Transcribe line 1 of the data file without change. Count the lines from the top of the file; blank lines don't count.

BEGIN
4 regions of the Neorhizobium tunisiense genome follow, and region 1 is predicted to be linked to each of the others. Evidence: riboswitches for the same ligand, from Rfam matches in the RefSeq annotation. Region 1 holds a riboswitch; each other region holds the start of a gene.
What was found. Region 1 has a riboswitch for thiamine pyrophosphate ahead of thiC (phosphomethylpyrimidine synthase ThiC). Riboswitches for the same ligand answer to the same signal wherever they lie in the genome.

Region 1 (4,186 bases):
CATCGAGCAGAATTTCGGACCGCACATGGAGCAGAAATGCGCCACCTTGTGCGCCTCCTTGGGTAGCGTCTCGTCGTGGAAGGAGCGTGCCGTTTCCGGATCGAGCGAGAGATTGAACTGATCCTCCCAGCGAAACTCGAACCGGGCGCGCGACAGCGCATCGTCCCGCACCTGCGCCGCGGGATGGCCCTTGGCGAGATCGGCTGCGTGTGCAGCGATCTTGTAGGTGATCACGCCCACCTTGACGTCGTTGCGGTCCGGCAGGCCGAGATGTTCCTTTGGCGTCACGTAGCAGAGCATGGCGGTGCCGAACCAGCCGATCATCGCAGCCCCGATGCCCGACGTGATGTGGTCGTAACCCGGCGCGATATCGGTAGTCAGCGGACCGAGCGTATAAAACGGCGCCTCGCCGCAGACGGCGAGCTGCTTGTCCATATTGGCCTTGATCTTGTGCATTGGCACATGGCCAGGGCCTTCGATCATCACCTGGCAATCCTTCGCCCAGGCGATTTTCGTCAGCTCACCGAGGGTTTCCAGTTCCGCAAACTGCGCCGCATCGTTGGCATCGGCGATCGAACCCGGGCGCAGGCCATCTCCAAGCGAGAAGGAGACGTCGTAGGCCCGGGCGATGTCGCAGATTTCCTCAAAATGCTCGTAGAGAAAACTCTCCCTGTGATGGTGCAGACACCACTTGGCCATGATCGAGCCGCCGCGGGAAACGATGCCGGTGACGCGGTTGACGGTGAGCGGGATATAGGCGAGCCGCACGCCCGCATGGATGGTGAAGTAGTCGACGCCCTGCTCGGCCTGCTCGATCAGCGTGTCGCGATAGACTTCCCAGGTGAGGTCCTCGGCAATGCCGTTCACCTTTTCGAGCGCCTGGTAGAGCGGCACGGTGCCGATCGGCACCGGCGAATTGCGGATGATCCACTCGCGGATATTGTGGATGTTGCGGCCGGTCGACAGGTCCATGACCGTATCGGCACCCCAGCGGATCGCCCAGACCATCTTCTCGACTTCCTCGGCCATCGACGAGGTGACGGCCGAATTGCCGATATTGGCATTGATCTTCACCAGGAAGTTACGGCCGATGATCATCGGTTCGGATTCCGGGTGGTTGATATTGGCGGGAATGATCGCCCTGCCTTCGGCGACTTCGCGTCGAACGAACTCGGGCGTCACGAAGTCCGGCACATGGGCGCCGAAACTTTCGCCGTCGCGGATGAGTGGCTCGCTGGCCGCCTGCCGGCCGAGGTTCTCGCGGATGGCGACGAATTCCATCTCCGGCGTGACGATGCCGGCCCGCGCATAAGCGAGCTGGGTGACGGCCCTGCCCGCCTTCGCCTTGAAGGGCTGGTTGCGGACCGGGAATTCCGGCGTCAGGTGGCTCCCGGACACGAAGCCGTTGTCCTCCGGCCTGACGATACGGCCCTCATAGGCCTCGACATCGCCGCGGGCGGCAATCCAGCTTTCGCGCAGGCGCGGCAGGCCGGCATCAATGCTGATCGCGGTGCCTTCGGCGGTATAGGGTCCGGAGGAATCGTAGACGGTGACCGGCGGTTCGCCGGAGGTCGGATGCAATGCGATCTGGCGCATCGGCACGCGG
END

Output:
4 regions of the Neorhizobium tunisiense genome follow, and region 1 is predicted to be linked to each of the others. Evidence: riboswitches for the same ligand, from Rfam matches in the RefSeq annotation. Region 1 holds a riboswitch; each other region holds the start of a gene.